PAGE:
G C Lichtenberg: “It is as if our languages were confounded: when we want a thought, they bring us a word; when we ask for a word, they give us a dash; and when we expect a dash, there comes a piece of bawdy.”

Shel Silverstein : “Talked my head off Worked my tail off Cried my eyes out Walked my feet off Sang my heart out So you see, There’s really not much left of me.” ~

Martin Amis: “Gogol is funny, Tolstoy in his merciless clarity is funny, and Dostoyevsky, funnily enough, is very funny indeed; moreover, the final generation of Russian literature, before it was destroyed by Lenin and Stalin, remained emphatically comic — Bunin, Bely, Bulgakov, Zamyatin. The novel is comic because life is comic (until the inevitable tragedy of the fifth act);...”

Werner Herzog: “We are surrounded by worn-out, banal, useless and exhausted images, limping and dragging themselves behind the rest of our cultural evolution.”

John Gray: "Unlike Schopenhauer, who lamented the human lot, Leopardi believed that the best response to life is laughter. What fascinated Schopenhauer, along with many later writers, was Leopardi’s insistence that illusion is necessary to human happiness."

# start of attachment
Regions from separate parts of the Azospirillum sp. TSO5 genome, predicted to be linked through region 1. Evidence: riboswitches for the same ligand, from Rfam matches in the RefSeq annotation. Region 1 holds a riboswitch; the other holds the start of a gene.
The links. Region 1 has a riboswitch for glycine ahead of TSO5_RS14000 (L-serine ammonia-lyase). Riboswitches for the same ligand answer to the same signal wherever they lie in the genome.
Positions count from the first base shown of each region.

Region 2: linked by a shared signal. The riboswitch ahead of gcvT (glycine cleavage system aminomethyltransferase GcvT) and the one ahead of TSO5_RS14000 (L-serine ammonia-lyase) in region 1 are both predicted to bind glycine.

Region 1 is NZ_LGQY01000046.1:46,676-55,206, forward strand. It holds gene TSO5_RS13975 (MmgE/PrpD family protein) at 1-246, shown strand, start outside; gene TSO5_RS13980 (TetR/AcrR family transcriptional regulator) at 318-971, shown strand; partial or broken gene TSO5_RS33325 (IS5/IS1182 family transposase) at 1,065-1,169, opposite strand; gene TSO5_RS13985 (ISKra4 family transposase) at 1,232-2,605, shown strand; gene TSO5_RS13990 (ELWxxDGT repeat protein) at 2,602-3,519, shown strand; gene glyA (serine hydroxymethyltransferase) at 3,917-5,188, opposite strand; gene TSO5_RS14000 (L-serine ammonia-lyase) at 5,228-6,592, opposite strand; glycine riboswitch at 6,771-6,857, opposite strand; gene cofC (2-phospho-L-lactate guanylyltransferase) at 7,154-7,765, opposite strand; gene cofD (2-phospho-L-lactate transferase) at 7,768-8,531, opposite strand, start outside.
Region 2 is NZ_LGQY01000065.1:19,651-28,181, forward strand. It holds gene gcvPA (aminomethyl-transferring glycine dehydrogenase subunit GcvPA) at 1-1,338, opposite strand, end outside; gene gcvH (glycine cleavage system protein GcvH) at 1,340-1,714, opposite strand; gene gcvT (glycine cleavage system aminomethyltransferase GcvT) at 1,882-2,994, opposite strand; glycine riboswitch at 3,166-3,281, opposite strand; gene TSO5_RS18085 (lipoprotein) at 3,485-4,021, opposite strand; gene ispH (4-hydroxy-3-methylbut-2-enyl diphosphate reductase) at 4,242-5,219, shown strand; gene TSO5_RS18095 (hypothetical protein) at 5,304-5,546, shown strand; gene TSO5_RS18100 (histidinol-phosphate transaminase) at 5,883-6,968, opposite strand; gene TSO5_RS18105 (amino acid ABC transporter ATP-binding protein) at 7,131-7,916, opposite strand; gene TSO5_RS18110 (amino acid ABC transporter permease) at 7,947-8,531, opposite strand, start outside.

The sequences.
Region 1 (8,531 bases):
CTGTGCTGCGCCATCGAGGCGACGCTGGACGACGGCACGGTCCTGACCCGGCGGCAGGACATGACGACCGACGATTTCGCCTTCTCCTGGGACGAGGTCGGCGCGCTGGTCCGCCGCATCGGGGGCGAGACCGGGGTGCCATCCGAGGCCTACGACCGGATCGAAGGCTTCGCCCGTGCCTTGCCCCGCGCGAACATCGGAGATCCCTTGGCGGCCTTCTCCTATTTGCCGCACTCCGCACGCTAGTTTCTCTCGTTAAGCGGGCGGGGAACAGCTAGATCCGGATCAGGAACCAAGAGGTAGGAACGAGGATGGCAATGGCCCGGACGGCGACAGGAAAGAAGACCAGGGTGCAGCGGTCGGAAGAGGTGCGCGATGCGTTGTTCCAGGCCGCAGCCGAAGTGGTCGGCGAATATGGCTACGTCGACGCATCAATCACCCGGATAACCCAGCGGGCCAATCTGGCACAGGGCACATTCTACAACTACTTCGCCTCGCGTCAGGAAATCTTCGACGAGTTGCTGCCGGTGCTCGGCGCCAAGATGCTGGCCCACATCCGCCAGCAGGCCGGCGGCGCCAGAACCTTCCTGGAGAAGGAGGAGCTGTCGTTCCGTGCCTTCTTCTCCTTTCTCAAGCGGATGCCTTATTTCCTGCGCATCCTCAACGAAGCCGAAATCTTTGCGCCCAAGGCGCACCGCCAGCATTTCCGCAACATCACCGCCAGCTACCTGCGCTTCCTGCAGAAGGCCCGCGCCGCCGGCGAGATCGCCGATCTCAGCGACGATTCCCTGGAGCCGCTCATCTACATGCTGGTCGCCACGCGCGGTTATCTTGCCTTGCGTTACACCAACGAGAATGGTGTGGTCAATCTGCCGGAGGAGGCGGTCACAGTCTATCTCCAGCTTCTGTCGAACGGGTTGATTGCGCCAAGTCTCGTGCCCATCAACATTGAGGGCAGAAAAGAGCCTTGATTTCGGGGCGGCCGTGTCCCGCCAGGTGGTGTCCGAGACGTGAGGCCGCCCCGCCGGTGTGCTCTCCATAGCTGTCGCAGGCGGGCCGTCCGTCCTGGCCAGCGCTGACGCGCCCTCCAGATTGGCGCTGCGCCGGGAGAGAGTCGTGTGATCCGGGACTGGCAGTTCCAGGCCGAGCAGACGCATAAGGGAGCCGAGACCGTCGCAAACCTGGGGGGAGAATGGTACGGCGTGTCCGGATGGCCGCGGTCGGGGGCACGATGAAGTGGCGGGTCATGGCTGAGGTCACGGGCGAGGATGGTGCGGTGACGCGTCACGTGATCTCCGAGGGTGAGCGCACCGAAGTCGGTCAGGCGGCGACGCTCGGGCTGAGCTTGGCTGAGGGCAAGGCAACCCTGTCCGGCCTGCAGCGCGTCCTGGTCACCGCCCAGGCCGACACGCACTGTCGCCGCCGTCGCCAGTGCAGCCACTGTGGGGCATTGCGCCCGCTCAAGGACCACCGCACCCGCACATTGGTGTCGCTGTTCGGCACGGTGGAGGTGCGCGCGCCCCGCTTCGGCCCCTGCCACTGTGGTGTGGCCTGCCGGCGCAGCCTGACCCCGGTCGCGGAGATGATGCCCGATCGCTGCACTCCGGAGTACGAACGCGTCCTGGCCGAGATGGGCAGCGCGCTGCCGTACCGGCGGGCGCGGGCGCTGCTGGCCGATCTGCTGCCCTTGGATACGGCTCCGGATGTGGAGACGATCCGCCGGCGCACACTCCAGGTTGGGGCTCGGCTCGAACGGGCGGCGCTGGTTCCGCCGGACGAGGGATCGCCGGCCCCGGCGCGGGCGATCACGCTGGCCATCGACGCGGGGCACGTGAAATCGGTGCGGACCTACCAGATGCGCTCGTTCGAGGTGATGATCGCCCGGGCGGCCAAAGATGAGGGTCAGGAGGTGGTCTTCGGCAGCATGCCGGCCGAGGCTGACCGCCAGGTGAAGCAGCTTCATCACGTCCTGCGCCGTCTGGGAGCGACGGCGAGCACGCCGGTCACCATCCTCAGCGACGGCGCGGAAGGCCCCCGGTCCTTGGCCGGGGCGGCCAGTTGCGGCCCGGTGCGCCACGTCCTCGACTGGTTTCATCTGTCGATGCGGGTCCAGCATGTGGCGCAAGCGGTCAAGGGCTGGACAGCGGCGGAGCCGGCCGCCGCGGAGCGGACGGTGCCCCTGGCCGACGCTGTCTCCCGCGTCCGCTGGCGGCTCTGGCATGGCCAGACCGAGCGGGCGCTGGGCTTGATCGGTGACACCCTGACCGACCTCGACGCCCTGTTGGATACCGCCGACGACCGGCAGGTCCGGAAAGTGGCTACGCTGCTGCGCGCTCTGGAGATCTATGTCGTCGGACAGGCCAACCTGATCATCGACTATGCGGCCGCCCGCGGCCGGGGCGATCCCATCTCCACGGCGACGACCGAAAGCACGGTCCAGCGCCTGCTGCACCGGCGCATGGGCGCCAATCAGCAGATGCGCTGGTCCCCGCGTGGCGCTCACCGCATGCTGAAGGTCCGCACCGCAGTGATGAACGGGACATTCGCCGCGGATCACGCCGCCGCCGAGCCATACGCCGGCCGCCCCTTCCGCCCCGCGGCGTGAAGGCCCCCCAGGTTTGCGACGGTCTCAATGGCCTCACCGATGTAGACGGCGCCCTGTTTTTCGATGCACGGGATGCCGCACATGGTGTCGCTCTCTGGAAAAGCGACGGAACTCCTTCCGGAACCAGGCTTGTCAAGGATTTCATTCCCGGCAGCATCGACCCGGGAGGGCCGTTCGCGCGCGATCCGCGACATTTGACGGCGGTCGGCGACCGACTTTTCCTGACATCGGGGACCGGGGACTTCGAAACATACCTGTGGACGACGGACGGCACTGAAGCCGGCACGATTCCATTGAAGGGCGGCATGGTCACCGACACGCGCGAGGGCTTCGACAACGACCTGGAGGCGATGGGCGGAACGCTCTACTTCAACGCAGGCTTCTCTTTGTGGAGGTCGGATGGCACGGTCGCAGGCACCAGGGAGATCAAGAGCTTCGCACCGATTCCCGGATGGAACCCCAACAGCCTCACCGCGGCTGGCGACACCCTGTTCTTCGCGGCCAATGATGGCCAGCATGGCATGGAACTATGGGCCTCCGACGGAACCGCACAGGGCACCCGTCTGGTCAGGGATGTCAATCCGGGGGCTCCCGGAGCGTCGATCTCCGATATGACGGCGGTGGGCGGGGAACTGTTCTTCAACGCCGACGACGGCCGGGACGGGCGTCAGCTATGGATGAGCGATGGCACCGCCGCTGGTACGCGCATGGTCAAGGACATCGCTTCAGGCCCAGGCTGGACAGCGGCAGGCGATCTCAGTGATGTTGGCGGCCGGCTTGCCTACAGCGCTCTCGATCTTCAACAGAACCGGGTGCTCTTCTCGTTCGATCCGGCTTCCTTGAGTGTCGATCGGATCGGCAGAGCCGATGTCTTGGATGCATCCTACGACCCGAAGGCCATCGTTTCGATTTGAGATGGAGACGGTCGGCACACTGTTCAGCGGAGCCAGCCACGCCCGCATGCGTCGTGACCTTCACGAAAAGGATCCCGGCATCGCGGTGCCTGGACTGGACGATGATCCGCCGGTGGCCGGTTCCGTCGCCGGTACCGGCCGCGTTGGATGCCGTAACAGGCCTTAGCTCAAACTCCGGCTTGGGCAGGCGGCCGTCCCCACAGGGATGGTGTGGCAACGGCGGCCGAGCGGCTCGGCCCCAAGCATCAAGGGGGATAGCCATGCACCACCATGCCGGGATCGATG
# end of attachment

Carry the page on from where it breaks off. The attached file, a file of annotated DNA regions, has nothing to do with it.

Justin E.H. Smith: “One should of course take seriously serious efforts to improve society. But when these efforts fail, in whole or in part, it is only humor that offers redemption. So far, human expectations have always been strained, and have always come, give or take a bit, to nothing. In this respect reality itself has the form of a joke, and humor the force of truth.”

विलास सारंग: "… . . 1000 नंतर ज्या प्रकारची संस्कृती रुढ झाली , त्यामध्ये साधारणत्व विश्वात्मकता हे गुण प्राय: लुप्त झाले...आपली संस्कृती अकाली विश्वात्मक साधारणतेला मुकली आहे."

Wednesday, December 21, 2016

She Never Made Jam...Ava Gardner

75 years ago, in 1941, Ava Gardner (1922-1990) made her debut in films.



Shawn Levy, ‘Dolce Vita Confidential: Fellini, Loren, Pucci, Paparazzi, amd the Swinging High Life of 1950s Rome’:

“...But the 1950s were allowing for a brassier and more overtly sexual image of feminine allure to emerge on movie screens than previously, and Hollywood would send a specimen of that sort to Rome in November 1953: Ava Gardner flew in after divorcing Frank Sinatra, to blow off a little steam at the nightclubs that were starting to pop up around town, to acquire a hand-fit wardrobe of couture dresses, and, almost incidentally, to play the title role in Joseph L. Mankiewicz’s The Barefoot Contessa, a story of a poor girl turned man-eating diva that was, apparently, personally tailored to Gardner as a bespoke gown...”


Ava Gardner:

“You can sum up my life in a sentence, honey: She made movies, she made out, and she made a fucking mess of her life. But she never made jam.”
(‘Ava Gardner: The Secret Conversations’ by Peter Evans & Ava Gardner)







courtesy: respective copyright owners of the images

No comments: